A lot of restaurant stocks have gone public over the past year and change. Investors have been hungry for consumer-facing companies they know, and underwriters have been chasing growing eateries to go public. The aftermath hasn't always been pretty, with many of the recent debutantes either trading below their initial IPO prices or well off their earlier peaks.
The market got a chance to check back on a pair of the forgotten restaurant newbies after the market close on Wednesday. Papa Murphy's (FRSH) and Noodles & Co. (NDLS) posted their latest financials results. They are both growing, but apparently not fast enough to please finicky investors.
Some companies just can't live up to the hype.
Making Dough Rise
Papa Murphy's is the country's largest player in the take 'n' bake pizza category. It sells gourmet pies that consumers pick up and bake at home. It watches over 1,436 mostly franchised stores, making it 20 times larger than its nearest competitor.
There's growth in this niche. Papa Murphy's experienced a 14 percent surge in revenue, fueled by expansion and a 1.5 percent uptick in comparable store sales. The growth isn't a fluke. Papa Murphy's has come through with positive comps in 36 of the past 41 quarters.
Net income on an adjusted basis nearly tripled to $1.1 million or 7 cents a share. Analysts were only holding out for 5 cents a share.
This is the pre-baked pizza chain's first full quarter as a public company, and normally the market would be eating up a company that posts better than expected results on both ends of the income statement in its first report. Yet Papa Murphy's isn't setting a lot of tongues wagging so far.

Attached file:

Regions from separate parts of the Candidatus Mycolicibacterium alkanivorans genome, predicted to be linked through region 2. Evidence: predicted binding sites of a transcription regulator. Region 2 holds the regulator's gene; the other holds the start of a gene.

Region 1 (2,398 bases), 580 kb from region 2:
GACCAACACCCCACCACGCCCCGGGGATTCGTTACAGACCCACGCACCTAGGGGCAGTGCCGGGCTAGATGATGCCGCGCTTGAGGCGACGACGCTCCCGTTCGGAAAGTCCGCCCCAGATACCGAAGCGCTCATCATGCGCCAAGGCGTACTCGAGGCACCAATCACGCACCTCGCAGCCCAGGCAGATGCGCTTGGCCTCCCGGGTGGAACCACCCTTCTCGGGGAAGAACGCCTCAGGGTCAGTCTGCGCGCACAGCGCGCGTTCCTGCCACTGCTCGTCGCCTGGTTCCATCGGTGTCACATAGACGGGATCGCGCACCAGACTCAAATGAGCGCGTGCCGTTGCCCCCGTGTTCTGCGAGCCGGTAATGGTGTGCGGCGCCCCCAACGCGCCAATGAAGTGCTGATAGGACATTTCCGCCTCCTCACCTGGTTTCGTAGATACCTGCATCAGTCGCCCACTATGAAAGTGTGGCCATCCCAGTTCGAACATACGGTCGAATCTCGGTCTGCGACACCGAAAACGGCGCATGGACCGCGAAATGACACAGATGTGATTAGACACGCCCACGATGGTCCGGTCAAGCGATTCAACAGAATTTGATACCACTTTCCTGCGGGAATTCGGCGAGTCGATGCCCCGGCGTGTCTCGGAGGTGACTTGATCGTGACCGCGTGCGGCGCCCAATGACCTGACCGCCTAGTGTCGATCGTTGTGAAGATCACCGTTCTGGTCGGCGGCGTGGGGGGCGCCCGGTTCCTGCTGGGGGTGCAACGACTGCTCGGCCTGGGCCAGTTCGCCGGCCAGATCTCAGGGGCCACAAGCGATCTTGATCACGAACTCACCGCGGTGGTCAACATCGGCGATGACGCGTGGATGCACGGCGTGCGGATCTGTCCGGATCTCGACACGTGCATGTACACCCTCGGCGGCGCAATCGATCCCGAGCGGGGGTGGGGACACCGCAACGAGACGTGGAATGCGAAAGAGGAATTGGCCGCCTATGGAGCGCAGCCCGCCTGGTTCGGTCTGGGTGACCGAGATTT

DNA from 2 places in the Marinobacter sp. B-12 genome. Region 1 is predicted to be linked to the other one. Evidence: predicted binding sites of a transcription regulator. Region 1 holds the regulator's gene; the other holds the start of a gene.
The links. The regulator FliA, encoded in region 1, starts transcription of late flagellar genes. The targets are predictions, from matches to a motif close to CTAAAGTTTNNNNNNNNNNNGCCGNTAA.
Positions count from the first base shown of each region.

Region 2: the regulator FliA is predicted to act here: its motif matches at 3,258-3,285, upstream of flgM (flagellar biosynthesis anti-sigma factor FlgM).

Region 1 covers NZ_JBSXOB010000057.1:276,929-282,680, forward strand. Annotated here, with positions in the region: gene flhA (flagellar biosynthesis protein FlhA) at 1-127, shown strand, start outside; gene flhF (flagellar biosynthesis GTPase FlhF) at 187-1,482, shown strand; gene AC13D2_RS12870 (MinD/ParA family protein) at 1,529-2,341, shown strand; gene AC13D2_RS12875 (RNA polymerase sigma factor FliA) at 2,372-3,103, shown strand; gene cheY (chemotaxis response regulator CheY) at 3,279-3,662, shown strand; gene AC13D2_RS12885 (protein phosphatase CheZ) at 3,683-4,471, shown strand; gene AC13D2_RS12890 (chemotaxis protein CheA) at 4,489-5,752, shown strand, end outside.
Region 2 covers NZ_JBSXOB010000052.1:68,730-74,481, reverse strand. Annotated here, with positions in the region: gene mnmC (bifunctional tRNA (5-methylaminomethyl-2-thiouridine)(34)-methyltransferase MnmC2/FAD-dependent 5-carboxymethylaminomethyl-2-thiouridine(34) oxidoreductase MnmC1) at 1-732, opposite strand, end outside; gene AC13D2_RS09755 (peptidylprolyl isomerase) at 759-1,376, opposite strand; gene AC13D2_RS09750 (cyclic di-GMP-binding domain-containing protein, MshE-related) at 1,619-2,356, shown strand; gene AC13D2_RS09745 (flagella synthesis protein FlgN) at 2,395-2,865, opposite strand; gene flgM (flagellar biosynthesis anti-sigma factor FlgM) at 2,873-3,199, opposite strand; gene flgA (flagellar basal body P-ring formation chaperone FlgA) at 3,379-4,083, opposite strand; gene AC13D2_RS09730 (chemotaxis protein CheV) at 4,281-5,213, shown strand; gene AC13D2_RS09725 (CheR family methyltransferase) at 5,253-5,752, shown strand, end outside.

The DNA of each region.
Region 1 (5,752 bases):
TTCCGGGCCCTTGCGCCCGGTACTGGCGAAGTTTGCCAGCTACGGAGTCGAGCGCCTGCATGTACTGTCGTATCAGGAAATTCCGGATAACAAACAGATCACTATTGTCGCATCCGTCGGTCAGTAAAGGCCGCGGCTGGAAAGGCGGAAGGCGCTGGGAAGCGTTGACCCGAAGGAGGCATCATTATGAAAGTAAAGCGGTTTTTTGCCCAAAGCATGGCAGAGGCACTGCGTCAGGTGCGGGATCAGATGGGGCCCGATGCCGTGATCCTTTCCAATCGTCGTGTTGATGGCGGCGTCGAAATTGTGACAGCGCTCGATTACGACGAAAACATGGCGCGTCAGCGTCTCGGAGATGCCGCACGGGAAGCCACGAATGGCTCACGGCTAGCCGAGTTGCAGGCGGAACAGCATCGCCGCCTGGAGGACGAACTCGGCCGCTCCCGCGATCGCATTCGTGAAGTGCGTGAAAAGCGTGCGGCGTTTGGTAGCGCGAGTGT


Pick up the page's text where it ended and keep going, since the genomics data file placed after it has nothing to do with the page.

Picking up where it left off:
The company went public at $11 in May, settling for the low end of its initial $11 to $13 pricing range. There wasn't a lot of buzz here, and the stock closed at just $11.05 on its first day of trading. That was a good day for investors in retrospect. The stock has closed in the single digits in all but one day over the past two months.
There was a little more buzz when Noodles & Co. went public last summer. The fast casual chain specializing in pasta done up in several global-cuisine iterations was a market darling when its IPO hit the market. Noodles & Co. went public at $18, and within a few days it was peaking above $50. It's been rough after that, with the stock shedding more than half of its peak value.
Noodles & Co. wasn't as fortunate as Papa Murphy's in its latest quarter. Revenue may have moved 12 percent higher, but the growth was entirely the handiwork of expansion. Comparable restaurant sales and adjusted earnings declined for the period.
Papa Murphy's may have beaten analyst sales and profit projections, but Noodles & Co. fell short on both fronts. Investors shouldn't be surprised. This is the third consecutive quarter that it posts adjusted profits that fall short of Wall Street estimates.